Friday, July 22, 2016

Happy Birthday, Edward Hopper, a great American painter

I see that the de Young will be having their Friday Night Festivities, but I prefer to celebrate the day by looking at Edward Hopper's glorious work and reflecting on his life and talent.

Born July 22, 1882, Hopper struggled for many years before selling his first painting (1911 for $250). https://en.wikipedia.org/wiki/Edward_Hopper

The popularity of "Nighthawks" has meant that it's been turned into kitsch, showing up in t-shirts, coffee cups and the ubiquitous dorm poster. But all that cheap popularity has not lessened its power. The inspiration for the picture may have come from Ernest Hemingway's short story The Killers, which Hopper greatly admired, or from the more philosophical A Clean, Well-Lighted Place. In keeping with the title of his painting, Hopper later said, Nighthawks has more to do with the possibility of predators in the night than with loneliness, (Wikipedia)

Nighthawks. 1942





"Hopper deliberately shows his people from outside, at unguarded moments, bored or dreamy, rarely engaging with the painter's gaze. They are caught flatly, as in the photographic moment, with all the mystery of their thoughts intact, avoiding the layered intrusion of portraiture. More importantly, they are merely small components of a bigger picture. What really interests Hopper, and what makes him a great painter, is his wider subject--not individuals but the human species, perching here on the immensity of earth. Hopper is a painter who shows us how we look in the perspective of the wide, inhuman spaces beyond our inhabited thresholds. And his ordinary people (like the sunlight-worshipping woman in Morning Sun) are caught looking out from their little lives at the beyond, just as he does. " New Statesman (1996) 133.4689 (May 24, 2004): p38(2). From Expanded Academic ASAP.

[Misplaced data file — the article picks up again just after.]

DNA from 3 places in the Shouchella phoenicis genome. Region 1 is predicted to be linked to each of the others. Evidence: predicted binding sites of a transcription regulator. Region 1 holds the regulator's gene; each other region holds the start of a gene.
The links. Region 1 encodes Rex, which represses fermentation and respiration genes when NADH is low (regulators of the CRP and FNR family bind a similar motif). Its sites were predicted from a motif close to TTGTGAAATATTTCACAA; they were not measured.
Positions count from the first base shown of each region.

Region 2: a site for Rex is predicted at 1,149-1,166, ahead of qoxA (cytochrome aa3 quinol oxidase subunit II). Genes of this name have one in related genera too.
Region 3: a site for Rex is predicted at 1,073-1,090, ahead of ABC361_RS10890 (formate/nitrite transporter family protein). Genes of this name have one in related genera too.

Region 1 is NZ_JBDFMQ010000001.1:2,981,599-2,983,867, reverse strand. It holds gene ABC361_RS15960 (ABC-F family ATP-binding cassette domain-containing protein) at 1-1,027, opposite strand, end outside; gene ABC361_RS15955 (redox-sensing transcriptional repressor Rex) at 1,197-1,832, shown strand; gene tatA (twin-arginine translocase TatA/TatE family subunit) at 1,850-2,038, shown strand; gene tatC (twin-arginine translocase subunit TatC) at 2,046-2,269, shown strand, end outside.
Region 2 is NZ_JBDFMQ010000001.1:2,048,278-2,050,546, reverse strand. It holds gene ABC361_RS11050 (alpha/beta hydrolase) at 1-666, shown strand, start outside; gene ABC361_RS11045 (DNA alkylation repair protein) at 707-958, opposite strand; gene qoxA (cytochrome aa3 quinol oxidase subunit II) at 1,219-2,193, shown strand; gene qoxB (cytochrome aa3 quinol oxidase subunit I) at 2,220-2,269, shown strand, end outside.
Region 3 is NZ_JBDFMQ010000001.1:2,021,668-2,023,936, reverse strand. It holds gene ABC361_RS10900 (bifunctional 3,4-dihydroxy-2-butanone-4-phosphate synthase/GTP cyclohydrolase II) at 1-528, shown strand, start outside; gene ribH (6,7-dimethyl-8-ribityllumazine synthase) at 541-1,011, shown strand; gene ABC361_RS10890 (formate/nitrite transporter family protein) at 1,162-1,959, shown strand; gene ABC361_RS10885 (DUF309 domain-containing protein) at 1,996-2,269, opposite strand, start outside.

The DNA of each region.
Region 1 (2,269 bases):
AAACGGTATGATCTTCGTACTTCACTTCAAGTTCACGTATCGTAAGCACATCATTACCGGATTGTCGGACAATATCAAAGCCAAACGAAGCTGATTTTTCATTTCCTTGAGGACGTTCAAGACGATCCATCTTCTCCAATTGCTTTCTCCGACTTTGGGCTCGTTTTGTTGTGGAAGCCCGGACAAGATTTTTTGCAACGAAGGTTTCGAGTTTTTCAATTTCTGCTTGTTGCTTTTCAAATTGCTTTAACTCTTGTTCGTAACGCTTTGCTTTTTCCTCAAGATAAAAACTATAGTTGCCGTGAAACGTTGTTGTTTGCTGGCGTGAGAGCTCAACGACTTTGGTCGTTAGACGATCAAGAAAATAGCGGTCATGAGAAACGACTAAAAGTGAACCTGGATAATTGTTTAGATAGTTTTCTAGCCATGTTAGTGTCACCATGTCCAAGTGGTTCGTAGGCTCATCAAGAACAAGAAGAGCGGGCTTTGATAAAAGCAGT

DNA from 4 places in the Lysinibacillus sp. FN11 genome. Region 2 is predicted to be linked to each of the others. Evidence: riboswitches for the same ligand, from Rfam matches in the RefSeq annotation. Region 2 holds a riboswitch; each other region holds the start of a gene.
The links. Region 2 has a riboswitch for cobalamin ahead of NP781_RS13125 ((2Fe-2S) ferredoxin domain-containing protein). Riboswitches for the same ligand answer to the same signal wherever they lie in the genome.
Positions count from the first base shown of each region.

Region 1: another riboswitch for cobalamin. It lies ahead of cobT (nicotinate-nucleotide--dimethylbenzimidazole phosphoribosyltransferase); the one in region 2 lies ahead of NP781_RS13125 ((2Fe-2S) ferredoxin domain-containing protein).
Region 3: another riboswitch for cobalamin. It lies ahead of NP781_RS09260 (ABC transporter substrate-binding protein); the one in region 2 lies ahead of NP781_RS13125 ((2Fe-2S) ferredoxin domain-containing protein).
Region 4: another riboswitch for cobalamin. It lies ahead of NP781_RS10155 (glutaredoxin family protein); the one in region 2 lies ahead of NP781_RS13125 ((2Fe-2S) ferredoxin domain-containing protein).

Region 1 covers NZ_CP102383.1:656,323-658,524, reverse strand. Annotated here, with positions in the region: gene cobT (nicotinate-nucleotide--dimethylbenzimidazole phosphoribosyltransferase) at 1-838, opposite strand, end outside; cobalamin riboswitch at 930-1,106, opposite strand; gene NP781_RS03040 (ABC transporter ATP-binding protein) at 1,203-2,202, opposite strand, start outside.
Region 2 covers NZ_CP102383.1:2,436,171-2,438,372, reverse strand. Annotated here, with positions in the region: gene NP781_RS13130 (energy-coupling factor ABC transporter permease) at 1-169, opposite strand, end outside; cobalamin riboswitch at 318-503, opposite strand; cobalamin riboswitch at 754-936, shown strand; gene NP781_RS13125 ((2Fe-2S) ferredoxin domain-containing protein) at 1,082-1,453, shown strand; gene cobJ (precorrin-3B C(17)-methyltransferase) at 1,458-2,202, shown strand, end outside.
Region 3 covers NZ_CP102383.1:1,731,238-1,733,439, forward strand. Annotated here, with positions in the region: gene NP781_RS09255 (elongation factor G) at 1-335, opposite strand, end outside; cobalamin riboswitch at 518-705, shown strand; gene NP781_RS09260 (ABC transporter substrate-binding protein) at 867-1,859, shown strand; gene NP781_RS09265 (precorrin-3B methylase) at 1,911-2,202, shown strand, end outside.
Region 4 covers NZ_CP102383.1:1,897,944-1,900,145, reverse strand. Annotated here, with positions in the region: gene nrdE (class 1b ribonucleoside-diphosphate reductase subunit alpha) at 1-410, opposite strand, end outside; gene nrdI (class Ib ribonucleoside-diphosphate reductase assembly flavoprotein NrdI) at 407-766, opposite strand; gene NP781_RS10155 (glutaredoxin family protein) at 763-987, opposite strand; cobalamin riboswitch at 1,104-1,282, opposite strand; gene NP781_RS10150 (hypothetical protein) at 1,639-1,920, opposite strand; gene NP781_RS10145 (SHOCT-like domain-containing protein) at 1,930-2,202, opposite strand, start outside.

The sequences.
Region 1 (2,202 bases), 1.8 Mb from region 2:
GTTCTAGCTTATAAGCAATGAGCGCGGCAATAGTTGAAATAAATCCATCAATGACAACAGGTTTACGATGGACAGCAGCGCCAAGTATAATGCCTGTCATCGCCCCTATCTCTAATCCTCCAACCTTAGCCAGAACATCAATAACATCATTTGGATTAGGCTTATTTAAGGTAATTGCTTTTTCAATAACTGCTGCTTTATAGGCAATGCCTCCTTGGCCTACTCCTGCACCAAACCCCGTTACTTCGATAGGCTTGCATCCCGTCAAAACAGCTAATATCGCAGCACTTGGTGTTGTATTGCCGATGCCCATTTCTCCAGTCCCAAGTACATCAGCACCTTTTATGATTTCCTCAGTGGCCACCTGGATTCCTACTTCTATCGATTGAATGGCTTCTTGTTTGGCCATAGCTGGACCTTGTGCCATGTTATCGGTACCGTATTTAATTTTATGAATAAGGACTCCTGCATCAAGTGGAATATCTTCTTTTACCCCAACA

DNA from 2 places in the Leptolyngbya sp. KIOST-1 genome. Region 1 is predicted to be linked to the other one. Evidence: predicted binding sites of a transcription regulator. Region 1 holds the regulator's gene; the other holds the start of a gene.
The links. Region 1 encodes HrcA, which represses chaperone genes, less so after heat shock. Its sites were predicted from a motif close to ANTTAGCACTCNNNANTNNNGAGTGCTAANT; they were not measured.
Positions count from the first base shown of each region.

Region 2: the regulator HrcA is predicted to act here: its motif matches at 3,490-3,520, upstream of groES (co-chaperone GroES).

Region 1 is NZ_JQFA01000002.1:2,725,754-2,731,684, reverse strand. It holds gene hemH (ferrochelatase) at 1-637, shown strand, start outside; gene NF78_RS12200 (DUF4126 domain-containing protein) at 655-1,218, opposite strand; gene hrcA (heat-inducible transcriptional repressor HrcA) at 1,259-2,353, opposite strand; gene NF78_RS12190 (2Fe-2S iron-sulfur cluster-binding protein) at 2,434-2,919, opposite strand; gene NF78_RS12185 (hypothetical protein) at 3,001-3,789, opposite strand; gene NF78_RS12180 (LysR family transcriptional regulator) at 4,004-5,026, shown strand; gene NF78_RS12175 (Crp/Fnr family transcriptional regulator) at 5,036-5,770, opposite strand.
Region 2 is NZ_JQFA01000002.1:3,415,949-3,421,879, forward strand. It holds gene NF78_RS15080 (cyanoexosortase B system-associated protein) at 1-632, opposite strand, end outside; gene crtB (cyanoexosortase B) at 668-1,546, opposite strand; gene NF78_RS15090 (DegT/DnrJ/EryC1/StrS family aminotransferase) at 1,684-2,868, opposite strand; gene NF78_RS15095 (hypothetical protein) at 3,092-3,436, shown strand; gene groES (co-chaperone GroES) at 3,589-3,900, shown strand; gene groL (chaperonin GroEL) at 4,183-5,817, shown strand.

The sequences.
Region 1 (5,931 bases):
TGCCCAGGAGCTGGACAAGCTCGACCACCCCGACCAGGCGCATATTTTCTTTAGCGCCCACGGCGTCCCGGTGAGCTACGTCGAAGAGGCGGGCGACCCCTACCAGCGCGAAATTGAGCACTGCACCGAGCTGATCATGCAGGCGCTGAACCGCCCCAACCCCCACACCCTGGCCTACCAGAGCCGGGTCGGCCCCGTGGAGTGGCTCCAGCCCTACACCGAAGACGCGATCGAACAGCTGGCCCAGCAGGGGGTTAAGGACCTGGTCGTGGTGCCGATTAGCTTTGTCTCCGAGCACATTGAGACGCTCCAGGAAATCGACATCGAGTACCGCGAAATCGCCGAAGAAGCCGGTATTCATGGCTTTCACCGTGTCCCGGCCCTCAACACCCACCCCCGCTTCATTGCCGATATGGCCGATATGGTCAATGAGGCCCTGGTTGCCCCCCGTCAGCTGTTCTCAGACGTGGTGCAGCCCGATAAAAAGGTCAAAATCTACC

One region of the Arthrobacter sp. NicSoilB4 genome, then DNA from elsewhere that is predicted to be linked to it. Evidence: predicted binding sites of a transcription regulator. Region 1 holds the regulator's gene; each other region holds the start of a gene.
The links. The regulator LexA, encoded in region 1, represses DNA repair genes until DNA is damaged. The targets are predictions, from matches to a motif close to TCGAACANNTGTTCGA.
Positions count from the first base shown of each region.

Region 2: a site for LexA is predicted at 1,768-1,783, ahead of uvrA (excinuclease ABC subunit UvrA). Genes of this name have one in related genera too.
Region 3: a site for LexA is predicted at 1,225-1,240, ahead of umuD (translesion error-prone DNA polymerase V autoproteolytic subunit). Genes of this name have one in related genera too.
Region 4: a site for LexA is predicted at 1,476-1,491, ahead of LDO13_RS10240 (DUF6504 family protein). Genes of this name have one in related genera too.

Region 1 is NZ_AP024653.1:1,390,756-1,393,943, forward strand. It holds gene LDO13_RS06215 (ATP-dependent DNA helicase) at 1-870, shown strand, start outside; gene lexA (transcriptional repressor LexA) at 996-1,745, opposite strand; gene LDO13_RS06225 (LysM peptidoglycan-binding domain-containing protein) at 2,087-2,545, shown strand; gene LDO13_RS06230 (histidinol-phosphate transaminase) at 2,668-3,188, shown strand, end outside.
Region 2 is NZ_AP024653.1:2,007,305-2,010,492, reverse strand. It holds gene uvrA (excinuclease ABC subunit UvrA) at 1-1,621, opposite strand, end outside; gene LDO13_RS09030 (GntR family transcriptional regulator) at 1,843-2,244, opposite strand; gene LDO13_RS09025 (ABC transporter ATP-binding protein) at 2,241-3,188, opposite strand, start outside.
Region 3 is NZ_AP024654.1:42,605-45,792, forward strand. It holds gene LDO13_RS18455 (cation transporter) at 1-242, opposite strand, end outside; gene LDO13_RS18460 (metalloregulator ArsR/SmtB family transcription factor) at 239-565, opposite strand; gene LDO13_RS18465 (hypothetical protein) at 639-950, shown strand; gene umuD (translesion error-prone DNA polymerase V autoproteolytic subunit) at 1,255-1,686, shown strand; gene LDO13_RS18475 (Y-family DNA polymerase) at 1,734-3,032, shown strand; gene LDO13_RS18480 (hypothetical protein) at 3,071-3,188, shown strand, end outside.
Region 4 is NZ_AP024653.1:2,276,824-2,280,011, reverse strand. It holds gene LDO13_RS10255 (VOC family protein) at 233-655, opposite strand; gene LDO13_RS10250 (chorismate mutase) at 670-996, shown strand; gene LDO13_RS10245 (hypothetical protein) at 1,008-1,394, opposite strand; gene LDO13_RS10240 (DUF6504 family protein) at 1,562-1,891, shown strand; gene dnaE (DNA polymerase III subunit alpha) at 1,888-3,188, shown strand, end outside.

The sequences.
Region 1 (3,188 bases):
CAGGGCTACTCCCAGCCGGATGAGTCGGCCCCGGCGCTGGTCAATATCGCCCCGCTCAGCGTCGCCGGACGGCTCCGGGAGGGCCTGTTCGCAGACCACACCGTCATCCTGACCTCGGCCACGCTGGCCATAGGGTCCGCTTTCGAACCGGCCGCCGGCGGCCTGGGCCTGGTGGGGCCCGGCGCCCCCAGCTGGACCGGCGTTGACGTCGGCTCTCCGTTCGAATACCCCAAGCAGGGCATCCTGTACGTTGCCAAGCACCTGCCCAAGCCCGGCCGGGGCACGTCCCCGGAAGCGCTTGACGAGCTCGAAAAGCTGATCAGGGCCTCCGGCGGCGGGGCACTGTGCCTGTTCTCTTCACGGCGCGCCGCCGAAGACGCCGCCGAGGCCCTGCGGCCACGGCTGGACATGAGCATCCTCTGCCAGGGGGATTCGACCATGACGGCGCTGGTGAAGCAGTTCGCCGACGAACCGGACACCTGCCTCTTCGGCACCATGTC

http://www.artchive.com/artchive/H/hopper.html

1 comment:

Carla Ives said...

I love "Nighthawks" but never knew who painted it or anything else about it. I love his women on the train in hats, too. Those paintings are new to me. Thank you for introducing me to him!